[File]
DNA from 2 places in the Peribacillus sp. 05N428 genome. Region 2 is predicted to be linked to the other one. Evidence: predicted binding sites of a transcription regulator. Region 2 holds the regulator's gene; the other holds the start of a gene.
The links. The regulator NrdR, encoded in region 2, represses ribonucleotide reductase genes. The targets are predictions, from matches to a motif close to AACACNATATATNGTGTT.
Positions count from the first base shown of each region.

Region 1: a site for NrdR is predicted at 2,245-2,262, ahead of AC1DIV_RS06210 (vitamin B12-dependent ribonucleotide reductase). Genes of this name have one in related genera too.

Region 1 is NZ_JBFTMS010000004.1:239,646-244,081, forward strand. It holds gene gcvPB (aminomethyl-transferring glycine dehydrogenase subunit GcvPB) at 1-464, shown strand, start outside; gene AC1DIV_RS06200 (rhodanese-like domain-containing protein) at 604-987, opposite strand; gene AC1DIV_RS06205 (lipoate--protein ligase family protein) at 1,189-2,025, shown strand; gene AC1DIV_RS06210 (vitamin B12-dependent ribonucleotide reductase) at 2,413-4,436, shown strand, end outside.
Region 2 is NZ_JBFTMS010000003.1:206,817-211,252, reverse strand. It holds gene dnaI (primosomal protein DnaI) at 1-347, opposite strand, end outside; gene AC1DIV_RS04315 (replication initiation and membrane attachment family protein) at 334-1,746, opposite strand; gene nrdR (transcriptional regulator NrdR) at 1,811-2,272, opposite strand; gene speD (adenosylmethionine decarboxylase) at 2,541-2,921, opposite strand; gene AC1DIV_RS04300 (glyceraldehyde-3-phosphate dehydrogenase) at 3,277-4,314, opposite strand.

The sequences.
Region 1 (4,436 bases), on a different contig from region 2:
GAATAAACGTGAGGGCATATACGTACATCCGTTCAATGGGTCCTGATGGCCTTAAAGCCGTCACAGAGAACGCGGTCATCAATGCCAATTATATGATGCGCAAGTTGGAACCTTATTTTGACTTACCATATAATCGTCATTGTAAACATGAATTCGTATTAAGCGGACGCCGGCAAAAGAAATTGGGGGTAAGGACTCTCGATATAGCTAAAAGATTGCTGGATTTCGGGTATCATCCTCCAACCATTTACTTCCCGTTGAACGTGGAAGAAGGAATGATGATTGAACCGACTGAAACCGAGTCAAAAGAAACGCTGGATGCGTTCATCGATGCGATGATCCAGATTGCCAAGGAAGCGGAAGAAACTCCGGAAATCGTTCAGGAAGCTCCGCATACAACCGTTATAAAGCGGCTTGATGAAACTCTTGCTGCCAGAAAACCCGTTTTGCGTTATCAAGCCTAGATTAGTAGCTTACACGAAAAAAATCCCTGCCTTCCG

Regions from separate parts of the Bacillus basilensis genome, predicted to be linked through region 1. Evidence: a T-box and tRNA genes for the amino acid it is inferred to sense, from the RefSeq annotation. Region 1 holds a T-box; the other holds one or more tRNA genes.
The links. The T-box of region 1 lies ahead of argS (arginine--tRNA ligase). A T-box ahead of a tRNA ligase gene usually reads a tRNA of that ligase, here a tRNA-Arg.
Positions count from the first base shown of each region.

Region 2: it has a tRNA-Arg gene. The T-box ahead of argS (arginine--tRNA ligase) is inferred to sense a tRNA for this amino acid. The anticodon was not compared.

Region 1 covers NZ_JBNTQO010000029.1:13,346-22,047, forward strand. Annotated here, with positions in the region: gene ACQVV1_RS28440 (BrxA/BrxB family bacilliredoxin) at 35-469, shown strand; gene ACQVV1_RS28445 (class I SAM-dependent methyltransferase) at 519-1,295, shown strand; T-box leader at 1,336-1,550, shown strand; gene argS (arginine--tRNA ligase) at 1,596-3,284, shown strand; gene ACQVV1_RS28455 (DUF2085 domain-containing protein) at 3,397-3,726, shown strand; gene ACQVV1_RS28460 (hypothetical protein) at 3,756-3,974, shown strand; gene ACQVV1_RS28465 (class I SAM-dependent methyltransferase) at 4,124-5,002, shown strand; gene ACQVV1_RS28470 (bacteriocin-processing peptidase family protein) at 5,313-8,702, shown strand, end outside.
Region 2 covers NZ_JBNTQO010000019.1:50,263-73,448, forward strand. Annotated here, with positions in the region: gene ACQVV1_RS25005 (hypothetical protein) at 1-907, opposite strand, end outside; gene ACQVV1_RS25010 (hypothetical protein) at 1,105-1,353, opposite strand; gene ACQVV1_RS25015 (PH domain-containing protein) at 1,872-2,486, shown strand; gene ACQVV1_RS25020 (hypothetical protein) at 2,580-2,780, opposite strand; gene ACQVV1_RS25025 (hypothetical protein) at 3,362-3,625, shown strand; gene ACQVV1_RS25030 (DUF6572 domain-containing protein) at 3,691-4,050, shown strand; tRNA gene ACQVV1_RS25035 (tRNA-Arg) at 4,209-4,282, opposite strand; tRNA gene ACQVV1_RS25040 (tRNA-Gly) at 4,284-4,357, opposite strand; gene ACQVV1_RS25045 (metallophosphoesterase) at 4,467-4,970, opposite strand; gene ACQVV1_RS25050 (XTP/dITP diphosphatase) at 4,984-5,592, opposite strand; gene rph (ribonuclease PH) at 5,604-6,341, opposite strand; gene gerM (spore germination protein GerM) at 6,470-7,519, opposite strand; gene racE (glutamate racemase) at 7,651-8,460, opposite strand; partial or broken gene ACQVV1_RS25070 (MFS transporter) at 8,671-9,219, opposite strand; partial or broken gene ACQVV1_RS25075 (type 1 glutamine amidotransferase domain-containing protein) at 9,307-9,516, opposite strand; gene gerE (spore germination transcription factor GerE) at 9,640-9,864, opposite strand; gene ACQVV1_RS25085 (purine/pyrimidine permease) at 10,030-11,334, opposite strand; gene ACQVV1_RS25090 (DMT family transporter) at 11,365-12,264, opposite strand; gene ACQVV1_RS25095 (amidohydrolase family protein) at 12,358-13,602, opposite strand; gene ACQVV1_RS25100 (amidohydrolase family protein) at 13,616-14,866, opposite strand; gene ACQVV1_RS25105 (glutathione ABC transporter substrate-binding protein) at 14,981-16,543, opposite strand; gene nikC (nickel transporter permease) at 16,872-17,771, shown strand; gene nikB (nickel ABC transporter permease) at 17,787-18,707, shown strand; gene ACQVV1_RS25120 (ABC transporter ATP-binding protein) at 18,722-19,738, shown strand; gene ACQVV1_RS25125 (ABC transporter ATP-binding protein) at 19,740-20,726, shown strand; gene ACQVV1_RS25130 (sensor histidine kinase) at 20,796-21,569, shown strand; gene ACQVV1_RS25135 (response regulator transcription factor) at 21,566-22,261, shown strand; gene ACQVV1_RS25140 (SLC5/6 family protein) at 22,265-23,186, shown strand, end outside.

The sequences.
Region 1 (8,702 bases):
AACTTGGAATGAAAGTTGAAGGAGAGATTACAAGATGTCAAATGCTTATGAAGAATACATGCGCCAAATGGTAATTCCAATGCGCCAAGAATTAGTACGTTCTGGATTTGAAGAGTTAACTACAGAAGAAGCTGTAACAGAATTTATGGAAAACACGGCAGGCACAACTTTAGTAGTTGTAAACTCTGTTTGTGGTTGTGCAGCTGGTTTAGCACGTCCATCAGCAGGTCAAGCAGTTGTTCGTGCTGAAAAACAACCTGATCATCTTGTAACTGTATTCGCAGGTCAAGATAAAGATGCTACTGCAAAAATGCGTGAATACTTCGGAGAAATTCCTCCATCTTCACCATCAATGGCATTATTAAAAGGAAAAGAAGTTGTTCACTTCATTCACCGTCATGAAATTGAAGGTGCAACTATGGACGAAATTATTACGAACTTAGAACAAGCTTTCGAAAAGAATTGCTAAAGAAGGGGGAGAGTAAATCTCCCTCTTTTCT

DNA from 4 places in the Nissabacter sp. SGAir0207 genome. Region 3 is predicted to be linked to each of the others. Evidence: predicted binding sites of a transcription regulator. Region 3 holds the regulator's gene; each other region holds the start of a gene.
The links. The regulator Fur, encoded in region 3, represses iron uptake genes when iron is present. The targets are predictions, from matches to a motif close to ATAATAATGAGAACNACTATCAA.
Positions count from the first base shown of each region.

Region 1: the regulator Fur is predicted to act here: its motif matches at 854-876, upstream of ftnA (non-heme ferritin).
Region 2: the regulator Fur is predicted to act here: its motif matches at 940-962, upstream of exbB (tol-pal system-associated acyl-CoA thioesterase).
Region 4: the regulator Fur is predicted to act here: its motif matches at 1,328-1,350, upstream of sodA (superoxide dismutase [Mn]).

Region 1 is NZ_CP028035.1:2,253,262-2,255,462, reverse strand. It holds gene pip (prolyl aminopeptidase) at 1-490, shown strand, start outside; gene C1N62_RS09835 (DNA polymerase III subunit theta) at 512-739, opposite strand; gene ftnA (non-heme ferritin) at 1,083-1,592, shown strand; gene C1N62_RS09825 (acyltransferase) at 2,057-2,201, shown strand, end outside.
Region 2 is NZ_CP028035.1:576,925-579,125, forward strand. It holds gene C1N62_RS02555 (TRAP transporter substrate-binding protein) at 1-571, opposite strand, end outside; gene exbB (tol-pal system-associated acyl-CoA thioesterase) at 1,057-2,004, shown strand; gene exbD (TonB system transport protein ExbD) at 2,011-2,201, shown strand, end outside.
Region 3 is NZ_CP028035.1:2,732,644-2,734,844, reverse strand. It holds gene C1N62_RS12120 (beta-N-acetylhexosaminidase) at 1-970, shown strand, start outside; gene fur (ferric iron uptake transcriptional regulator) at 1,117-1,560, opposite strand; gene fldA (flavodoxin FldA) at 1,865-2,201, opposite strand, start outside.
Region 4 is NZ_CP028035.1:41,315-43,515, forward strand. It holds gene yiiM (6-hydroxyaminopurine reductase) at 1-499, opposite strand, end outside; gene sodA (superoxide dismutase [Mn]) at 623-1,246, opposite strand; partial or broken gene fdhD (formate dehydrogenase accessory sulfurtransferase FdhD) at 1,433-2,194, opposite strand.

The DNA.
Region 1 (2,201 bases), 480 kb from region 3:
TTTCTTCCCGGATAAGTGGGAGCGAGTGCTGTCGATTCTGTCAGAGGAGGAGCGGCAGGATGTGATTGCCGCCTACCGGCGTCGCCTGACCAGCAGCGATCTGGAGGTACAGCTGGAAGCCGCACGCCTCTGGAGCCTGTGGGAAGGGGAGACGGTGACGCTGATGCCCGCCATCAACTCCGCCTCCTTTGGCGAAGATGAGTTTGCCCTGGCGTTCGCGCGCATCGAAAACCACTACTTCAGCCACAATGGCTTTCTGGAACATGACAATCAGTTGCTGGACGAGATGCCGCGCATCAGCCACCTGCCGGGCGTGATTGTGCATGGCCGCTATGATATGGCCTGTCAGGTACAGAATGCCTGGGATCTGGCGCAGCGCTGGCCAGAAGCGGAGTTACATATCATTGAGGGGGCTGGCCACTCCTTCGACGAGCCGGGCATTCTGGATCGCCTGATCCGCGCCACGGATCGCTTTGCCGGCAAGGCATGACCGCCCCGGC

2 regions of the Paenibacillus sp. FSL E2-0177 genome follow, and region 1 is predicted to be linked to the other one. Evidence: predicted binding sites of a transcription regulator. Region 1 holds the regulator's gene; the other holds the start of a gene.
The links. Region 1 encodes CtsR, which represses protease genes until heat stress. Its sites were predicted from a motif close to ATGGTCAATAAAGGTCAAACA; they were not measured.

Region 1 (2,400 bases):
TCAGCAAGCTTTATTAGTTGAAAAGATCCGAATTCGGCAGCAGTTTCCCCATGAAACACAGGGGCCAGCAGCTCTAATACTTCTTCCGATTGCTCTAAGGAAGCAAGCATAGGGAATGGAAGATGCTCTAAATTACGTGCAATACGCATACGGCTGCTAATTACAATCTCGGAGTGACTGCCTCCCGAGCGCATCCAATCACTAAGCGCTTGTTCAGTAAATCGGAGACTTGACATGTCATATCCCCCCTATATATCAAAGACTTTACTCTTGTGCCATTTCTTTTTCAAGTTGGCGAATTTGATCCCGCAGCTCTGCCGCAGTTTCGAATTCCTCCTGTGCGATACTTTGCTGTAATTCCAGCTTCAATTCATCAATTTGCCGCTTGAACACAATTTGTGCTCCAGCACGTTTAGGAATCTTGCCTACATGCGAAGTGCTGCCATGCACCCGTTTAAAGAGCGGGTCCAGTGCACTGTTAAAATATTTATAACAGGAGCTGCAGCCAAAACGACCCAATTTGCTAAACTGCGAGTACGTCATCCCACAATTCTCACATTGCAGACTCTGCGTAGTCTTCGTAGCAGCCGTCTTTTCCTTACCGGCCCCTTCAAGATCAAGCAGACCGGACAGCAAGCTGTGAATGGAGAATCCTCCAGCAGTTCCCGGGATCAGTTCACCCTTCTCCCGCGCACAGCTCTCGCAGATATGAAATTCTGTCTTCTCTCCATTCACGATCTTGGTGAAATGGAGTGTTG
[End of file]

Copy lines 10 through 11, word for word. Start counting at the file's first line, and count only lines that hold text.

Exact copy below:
Regions from separate parts of the Bacillus basilensis genome, predicted to be linked through region 1. Evidence: a T-box and tRNA genes for the amino acid it is inferred to sense, from the RefSeq annotation. Region 1 holds a T-box; the other holds one or more tRNA genes.
The links. The T-box of region 1 lies ahead of argS (arginine--tRNA ligase). A T-box ahead of a tRNA ligase gene usually reads a tRNA of that ligase, here a tRNA-Arg.